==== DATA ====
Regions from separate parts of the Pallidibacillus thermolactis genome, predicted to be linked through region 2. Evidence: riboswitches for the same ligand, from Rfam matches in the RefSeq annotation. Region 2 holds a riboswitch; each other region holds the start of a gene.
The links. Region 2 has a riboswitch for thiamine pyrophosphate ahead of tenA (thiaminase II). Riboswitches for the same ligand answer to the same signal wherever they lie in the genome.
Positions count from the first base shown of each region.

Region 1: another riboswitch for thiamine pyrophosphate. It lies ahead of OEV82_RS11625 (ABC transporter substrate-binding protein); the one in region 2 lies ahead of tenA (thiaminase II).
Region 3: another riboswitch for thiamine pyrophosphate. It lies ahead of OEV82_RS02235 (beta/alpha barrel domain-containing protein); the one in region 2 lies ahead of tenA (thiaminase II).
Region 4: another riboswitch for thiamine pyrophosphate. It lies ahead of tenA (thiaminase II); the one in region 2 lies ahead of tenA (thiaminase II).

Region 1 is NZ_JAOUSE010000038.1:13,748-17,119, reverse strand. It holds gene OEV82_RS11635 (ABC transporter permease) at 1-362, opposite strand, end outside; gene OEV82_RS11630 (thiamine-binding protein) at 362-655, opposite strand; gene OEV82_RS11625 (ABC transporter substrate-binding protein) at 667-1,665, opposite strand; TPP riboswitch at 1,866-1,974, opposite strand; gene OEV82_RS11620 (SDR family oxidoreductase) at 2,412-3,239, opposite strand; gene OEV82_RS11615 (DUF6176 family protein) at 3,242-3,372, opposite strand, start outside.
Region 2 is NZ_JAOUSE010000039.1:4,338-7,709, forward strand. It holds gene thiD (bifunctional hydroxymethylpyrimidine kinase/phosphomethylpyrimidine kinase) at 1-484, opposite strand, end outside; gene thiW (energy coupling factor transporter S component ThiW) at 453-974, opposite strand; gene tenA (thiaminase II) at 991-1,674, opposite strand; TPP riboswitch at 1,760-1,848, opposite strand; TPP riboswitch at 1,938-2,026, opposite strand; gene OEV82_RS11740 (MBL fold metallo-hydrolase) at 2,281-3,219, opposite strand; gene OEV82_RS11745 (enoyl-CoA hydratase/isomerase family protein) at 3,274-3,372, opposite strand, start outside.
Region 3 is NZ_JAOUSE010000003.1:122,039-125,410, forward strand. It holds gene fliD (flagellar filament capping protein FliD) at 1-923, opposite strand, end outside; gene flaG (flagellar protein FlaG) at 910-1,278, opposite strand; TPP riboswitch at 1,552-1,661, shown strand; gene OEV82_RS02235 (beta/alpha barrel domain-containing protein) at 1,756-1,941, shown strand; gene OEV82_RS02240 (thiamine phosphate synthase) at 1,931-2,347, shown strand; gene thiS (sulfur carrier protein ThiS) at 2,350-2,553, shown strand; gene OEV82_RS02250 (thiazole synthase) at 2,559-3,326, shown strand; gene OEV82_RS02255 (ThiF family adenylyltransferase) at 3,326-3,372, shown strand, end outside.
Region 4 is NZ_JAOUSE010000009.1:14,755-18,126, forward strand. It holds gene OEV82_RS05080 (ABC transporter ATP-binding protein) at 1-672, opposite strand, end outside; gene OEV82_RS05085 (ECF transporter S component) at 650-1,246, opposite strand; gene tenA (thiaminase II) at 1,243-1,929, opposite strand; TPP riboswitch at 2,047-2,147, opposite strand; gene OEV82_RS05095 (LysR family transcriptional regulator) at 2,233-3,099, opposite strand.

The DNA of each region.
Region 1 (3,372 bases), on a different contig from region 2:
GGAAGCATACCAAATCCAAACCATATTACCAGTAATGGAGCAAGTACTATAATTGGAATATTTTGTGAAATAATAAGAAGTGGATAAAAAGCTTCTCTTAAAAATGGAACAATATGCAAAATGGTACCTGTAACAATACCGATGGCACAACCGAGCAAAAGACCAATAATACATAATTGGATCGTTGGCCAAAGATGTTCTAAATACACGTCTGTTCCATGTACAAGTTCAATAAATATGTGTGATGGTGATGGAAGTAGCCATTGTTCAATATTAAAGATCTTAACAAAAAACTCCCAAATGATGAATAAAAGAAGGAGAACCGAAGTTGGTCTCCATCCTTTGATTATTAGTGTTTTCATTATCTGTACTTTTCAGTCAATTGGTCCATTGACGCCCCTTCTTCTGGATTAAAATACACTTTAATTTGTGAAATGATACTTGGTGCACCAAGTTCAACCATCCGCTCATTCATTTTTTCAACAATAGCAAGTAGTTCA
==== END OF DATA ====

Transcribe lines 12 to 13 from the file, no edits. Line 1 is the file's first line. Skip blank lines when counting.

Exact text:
Region 1 (3,372 bases), on a different contig from region 2:
GGAAGCATACCAAATCCAAACCATATTACCAGTAATGGAGCAAGTACTATAATTGGAATATTTTGTGAAATAATAAGAAGTGGATAAAAAGCTTCTCTTAAAAATGGAACAATATGCAAAATGGTACCTGTAACAATACCGATGGCACAACCGAGCAAAAGACCAATAATACATAATTGGATCGTTGGCCAAAGATGTTCTAAATACACGTCTGTTCCATGTACAAGTTCAATAAATATGTGTGATGGTGATGGAAGTAGCCATTGTTCAATATTAAAGATCTTAACAAAAAACTCCCAAATGATGAATAAAAGAAGGAGAACCGAAGTTGGTCTCCATCCTTTGATTATTAGTGTTTTCATTATCTGTACTTTTCAGTCAATTGGTCCATTGACGCCCCTTCTTCTGGATTAAAATACACTTTAATTTGTGAAATGATACTTGGTGCACCAAGTTCAACCATCCGCTCATTCATTTTTTCAACAATAGCAAGTAGTTCA